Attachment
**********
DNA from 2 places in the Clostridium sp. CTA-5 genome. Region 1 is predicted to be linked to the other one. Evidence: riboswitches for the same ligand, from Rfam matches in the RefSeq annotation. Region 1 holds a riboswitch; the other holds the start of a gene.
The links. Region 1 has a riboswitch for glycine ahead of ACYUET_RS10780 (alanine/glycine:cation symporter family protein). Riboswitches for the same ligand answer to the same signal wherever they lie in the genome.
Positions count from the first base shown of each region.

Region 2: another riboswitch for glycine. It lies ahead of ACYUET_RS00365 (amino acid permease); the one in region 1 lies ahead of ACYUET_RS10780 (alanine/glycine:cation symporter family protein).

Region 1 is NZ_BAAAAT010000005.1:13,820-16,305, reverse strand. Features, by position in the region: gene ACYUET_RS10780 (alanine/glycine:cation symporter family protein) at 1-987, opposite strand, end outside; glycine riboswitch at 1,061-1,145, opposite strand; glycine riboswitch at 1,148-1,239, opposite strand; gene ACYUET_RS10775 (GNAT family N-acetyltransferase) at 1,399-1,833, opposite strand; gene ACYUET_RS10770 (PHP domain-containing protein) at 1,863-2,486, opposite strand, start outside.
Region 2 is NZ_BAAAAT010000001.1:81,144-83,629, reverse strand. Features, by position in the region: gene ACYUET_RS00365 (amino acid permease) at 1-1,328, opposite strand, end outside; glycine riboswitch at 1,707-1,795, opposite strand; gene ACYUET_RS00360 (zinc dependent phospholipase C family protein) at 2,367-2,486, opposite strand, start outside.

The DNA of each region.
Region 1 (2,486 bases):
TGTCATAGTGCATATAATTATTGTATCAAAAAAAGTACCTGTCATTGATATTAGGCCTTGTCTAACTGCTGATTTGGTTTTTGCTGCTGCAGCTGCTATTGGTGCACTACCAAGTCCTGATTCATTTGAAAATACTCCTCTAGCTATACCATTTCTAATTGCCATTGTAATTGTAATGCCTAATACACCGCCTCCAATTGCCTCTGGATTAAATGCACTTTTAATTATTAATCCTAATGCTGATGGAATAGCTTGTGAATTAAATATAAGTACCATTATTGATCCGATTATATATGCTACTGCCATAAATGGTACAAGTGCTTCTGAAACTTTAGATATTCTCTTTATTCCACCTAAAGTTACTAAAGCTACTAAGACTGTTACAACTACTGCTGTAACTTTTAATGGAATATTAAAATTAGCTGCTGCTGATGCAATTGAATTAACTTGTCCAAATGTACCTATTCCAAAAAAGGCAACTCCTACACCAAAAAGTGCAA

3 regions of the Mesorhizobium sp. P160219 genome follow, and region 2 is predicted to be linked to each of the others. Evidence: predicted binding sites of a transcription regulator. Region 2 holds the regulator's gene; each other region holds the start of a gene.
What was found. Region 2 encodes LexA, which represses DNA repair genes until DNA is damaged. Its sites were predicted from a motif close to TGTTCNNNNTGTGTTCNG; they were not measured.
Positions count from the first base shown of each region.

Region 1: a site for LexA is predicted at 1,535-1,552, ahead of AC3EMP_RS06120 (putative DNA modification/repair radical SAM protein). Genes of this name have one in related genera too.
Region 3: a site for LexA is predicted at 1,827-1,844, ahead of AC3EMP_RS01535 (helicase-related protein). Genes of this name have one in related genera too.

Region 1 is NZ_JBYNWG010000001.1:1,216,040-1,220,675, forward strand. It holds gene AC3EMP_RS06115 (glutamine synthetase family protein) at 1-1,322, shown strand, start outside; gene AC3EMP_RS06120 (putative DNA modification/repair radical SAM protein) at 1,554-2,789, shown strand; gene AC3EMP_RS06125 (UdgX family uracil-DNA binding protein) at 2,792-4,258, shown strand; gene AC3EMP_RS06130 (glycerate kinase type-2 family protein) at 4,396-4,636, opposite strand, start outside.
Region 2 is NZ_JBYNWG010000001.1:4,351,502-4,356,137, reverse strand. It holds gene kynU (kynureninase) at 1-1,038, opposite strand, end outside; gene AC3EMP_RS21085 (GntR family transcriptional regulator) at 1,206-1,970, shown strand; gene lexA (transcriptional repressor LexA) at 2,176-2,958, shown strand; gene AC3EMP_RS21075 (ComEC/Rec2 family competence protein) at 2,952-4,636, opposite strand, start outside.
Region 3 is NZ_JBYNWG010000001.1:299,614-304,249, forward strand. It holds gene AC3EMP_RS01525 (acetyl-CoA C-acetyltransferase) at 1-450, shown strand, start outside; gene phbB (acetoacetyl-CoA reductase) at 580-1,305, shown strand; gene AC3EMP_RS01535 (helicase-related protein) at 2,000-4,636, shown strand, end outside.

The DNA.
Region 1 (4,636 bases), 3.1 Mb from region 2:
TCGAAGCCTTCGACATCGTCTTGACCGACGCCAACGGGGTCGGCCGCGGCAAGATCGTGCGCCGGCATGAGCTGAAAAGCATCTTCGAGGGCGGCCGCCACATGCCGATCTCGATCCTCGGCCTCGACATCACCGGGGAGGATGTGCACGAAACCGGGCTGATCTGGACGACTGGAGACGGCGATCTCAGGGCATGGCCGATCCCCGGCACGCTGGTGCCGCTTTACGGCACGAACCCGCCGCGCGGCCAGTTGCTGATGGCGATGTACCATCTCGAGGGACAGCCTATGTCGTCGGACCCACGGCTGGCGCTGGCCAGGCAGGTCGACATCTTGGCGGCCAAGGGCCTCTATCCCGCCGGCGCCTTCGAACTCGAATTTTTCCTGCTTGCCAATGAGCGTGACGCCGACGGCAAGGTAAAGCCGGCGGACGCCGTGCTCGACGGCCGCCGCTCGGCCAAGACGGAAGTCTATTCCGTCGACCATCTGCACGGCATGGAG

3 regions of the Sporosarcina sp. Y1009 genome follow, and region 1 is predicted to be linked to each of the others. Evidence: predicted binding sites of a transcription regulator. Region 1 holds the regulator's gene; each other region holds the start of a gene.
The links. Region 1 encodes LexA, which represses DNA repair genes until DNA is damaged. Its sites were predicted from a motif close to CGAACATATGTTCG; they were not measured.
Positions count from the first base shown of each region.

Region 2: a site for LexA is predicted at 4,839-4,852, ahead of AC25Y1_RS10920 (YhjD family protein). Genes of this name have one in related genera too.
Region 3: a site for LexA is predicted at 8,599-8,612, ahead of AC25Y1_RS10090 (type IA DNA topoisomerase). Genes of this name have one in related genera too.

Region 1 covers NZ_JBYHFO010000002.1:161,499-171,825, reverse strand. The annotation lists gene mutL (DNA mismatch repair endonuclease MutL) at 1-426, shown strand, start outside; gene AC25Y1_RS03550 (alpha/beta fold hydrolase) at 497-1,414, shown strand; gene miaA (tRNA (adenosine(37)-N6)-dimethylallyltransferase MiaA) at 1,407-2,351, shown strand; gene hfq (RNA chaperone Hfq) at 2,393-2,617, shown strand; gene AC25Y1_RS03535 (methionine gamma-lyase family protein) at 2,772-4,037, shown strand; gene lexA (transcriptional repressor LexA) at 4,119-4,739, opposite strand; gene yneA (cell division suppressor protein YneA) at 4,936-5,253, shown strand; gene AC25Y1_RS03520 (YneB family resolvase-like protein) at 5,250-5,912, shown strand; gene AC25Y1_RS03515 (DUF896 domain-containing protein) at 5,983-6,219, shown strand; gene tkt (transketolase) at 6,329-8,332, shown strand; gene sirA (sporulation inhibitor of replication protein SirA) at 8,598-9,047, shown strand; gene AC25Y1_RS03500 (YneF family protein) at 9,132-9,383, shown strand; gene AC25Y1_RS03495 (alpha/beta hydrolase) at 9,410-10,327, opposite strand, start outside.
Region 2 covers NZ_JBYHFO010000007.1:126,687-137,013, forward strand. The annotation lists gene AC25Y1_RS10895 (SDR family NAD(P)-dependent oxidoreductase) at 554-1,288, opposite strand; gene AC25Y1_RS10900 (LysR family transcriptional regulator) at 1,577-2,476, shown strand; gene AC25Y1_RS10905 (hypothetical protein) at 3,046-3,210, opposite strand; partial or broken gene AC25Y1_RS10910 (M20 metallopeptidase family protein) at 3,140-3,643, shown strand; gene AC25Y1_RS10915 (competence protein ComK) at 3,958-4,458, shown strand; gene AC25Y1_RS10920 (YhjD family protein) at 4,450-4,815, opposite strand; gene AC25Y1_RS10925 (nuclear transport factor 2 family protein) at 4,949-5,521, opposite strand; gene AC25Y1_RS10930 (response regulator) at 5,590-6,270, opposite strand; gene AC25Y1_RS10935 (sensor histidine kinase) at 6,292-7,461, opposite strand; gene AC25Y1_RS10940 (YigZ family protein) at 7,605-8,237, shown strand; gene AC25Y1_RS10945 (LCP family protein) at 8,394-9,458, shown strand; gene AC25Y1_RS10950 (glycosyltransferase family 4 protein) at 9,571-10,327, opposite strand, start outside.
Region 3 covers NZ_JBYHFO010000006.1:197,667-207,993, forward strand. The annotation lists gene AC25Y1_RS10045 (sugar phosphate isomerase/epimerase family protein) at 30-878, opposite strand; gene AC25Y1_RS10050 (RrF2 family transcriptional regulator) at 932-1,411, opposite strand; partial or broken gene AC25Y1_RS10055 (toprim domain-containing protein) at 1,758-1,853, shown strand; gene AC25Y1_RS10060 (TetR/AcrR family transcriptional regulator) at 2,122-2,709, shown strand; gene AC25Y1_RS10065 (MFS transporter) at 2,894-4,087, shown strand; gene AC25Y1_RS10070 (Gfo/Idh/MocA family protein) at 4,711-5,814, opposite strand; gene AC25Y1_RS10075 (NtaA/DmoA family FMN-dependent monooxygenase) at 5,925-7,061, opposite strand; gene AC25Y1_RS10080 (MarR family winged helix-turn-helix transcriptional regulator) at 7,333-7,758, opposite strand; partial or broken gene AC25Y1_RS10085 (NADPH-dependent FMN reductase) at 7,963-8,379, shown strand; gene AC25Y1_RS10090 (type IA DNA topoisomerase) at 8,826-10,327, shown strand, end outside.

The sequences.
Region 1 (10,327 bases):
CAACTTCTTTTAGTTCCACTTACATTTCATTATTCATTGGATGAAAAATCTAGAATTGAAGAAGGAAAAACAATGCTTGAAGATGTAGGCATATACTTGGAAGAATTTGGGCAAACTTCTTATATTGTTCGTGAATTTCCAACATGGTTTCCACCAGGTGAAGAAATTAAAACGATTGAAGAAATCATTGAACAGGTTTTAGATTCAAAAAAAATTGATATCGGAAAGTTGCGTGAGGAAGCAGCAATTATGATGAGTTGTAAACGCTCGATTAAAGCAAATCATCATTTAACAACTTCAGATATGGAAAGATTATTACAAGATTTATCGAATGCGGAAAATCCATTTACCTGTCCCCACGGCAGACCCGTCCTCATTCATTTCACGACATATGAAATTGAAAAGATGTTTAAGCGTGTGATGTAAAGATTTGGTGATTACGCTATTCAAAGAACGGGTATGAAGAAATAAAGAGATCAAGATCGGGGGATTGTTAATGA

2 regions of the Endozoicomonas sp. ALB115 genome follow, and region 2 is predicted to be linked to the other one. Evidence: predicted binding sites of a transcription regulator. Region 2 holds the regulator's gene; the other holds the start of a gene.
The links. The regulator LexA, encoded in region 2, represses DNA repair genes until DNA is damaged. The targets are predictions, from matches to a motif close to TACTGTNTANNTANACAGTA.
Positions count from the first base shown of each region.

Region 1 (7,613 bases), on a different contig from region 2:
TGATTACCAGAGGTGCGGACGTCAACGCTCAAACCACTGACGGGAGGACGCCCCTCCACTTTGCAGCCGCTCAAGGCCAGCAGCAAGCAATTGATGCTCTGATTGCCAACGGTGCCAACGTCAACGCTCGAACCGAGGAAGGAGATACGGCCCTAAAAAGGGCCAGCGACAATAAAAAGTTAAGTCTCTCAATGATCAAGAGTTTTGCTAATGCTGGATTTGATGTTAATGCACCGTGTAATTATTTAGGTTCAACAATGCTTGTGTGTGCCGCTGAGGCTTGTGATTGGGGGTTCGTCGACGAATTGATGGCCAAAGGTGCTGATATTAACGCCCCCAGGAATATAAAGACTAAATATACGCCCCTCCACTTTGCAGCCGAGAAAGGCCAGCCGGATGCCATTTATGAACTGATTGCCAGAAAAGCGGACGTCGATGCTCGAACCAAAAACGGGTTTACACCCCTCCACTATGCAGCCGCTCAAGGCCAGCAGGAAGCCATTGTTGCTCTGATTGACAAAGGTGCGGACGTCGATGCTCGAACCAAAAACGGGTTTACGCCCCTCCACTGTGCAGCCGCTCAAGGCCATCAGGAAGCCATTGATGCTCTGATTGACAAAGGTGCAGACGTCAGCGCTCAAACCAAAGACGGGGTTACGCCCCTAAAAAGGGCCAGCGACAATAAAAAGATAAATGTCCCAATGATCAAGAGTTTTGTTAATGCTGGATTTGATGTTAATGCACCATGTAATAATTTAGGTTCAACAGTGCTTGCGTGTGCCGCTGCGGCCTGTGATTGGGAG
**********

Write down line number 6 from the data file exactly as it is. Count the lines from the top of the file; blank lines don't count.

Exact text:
Region 2 is NZ_BAAAAT010000001.1:81,144-83,629, reverse strand. Features, by position in the region: gene ACYUET_RS00365 (amino acid permease) at 1-1,328, opposite strand, end outside; glycine riboswitch at 1,707-1,795, opposite strand; gene ACYUET_RS00360 (zinc dependent phospholipase C family protein) at 2,367-2,486, opposite strand, start outside.